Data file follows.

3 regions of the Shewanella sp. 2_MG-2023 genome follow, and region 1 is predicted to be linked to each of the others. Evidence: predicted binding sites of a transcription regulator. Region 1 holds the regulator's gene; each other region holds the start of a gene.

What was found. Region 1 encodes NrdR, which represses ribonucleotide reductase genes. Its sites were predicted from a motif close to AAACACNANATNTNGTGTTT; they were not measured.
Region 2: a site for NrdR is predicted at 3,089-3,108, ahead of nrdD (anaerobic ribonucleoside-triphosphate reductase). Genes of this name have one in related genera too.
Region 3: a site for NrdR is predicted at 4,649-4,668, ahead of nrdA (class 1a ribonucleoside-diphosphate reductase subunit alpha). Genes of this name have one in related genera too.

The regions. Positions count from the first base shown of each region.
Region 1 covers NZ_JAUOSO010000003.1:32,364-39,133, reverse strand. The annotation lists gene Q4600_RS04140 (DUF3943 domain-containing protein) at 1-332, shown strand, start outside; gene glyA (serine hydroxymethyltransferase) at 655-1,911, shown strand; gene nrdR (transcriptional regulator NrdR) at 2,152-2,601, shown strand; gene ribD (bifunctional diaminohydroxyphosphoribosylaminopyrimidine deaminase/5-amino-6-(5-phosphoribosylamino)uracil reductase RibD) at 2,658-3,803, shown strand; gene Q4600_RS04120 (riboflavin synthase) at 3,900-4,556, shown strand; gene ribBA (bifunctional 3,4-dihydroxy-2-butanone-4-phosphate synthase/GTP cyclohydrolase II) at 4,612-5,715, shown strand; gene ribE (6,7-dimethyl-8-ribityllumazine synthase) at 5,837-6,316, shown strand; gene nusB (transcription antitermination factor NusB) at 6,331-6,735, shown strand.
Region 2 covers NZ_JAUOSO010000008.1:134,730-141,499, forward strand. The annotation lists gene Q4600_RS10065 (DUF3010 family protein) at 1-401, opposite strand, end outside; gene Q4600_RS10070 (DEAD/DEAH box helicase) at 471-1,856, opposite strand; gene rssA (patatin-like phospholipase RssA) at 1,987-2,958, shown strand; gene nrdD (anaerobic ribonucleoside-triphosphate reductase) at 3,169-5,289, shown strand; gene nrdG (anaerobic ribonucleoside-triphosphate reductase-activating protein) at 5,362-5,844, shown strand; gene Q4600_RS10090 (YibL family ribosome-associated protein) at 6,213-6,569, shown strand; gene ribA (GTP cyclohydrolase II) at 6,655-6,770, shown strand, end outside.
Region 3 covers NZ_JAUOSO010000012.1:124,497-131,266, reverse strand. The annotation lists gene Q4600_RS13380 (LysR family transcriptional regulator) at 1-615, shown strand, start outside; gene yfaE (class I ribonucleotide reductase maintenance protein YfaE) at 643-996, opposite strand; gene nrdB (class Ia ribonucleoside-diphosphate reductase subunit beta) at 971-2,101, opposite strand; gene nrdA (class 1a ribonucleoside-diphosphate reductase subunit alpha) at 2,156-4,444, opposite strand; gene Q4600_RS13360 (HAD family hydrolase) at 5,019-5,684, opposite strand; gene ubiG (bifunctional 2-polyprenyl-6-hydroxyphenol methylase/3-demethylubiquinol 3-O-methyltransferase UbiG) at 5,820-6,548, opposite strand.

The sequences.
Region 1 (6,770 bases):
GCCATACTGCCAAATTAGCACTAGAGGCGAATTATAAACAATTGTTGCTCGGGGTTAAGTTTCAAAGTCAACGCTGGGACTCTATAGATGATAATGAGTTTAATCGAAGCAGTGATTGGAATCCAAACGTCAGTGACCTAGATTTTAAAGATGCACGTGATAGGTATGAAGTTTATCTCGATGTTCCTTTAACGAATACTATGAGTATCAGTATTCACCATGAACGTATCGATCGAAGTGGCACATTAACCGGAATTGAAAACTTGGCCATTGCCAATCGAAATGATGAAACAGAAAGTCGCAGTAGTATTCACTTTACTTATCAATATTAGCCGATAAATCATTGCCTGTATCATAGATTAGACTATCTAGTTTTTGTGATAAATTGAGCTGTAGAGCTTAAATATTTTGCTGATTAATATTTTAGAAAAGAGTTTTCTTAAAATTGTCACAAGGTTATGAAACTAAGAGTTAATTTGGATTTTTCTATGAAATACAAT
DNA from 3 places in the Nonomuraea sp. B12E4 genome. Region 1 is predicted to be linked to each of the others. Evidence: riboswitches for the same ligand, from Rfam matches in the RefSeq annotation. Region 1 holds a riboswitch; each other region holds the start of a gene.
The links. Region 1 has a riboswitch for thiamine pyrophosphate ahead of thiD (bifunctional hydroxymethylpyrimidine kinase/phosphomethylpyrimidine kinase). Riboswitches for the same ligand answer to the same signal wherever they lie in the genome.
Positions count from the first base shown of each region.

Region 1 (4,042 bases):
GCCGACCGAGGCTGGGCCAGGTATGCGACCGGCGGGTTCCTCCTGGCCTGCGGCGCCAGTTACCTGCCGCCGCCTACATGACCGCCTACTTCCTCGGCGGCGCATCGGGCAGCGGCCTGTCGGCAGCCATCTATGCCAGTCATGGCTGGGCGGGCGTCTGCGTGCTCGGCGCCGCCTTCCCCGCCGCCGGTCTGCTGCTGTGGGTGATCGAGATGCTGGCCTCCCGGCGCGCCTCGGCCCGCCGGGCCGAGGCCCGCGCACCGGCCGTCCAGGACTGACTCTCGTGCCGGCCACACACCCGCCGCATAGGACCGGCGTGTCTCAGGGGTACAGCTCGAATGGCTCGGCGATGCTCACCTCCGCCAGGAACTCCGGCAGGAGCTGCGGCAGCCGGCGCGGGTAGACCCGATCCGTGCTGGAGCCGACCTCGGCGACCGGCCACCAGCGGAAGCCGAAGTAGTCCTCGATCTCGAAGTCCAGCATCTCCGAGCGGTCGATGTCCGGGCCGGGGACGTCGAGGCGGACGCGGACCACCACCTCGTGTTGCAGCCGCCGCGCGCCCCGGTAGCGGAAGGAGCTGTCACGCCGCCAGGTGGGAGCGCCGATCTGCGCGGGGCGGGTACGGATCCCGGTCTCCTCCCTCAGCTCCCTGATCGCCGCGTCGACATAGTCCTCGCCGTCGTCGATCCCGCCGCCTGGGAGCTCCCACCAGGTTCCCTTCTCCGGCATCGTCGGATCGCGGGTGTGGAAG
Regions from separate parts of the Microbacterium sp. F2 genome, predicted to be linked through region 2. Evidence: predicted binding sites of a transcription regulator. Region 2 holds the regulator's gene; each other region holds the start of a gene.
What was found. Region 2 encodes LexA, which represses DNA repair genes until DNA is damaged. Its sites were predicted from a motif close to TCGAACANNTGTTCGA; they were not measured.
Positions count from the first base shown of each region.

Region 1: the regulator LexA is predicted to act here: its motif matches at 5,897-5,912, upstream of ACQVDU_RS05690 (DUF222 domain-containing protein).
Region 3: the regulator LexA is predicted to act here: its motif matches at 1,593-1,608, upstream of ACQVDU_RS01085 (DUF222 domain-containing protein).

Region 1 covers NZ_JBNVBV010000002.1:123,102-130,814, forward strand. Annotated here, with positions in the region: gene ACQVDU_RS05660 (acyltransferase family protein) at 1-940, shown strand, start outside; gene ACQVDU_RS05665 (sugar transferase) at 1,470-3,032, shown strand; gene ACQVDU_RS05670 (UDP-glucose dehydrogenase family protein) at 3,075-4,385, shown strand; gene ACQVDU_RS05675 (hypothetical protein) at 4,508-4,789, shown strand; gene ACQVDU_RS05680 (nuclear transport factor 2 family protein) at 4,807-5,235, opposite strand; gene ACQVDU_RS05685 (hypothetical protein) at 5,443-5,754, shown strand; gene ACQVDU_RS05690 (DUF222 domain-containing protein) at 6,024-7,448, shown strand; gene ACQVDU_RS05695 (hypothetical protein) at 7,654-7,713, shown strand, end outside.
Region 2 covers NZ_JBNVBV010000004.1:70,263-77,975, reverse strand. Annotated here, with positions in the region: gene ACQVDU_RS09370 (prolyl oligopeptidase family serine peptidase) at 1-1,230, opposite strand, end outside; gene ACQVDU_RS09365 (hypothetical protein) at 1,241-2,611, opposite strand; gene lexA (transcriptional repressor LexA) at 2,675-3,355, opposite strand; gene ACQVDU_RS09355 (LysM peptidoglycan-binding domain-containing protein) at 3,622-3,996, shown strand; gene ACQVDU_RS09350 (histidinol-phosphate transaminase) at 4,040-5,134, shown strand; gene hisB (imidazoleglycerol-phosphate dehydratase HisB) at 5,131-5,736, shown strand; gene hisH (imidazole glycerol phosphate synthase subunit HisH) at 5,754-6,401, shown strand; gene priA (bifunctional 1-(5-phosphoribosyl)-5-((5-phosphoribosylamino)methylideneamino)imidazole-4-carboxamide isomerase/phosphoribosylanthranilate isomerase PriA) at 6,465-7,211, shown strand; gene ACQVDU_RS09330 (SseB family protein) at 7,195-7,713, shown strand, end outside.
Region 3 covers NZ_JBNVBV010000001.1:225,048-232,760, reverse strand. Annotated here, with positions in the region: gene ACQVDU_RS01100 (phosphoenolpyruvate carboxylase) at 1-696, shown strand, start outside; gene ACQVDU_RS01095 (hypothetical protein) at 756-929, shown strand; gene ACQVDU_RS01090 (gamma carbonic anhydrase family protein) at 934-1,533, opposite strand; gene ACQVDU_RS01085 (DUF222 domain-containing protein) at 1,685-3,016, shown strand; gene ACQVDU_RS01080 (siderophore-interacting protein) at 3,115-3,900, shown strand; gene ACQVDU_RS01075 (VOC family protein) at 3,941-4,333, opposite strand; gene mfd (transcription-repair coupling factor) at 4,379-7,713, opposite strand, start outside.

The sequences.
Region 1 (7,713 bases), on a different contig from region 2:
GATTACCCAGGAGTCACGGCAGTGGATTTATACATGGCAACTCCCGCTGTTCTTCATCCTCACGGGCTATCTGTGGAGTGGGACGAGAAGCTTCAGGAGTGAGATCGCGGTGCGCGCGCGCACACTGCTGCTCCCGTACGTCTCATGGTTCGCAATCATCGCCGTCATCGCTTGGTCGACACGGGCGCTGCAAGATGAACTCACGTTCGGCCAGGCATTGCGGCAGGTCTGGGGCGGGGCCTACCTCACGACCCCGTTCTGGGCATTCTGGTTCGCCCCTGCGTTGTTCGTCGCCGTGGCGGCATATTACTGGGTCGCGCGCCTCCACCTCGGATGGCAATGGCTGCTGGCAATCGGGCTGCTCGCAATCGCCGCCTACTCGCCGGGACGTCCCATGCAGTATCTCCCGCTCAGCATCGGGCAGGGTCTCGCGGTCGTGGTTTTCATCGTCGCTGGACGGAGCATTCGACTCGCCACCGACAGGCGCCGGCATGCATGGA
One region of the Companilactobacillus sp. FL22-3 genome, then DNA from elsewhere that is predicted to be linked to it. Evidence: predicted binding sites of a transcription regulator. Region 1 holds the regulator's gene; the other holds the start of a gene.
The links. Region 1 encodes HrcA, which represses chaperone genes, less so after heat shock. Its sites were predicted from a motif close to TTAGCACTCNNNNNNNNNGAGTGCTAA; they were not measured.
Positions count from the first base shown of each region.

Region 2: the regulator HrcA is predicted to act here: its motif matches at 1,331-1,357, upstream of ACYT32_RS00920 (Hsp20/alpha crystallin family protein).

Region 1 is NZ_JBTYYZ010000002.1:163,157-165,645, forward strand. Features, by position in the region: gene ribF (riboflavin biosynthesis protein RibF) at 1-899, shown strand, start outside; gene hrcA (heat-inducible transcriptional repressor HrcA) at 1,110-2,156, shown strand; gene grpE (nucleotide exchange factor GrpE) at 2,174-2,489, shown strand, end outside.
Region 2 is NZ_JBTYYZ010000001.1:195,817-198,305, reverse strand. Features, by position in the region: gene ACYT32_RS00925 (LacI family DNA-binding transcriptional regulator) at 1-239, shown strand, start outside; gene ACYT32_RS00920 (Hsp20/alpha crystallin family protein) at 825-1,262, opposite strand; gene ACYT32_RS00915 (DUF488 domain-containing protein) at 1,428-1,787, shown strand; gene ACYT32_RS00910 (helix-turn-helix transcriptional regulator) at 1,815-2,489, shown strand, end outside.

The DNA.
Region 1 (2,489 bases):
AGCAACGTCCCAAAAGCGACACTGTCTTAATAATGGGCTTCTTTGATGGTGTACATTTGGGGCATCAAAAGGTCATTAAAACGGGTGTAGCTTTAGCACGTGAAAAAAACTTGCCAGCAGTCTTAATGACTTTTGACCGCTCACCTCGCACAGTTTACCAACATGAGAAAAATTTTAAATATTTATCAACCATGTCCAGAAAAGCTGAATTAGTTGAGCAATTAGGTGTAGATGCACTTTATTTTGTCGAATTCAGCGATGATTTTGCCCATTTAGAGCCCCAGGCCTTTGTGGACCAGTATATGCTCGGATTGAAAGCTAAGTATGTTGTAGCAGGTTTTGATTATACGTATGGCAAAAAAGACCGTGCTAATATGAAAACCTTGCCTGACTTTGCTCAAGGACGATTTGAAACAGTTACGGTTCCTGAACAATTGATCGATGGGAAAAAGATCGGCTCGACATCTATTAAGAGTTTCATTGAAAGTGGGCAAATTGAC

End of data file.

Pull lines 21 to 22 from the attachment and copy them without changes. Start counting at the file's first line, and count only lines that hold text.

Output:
Region 3: the regulator LexA is predicted to act here: its motif matches at 1,593-1,608, upstream of ACQVDU_RS01085 (DUF222 domain-containing protein).

Region 1 covers NZ_JBNVBV010000002.1:123,102-130,814, forward strand. Annotated here, with positions in the region: gene ACQVDU_RS05660 (acyltransferase family protein) at 1-940, shown strand, start outside; gene ACQVDU_RS05665 (sugar transferase) at 1,470-3,032, shown strand; gene ACQVDU_RS05670 (UDP-glucose dehydrogenase family protein) at 3,075-4,385, shown strand; gene ACQVDU_RS05675 (hypothetical protein) at 4,508-4,789, shown strand; gene ACQVDU_RS05680 (nuclear transport factor 2 family protein) at 4,807-5,235, opposite strand; gene ACQVDU_RS05685 (hypothetical protein) at 5,443-5,754, shown strand; gene ACQVDU_RS05690 (DUF222 domain-containing protein) at 6,024-7,448, shown strand; gene ACQVDU_RS05695 (hypothetical protein) at 7,654-7,713, shown strand, end outside.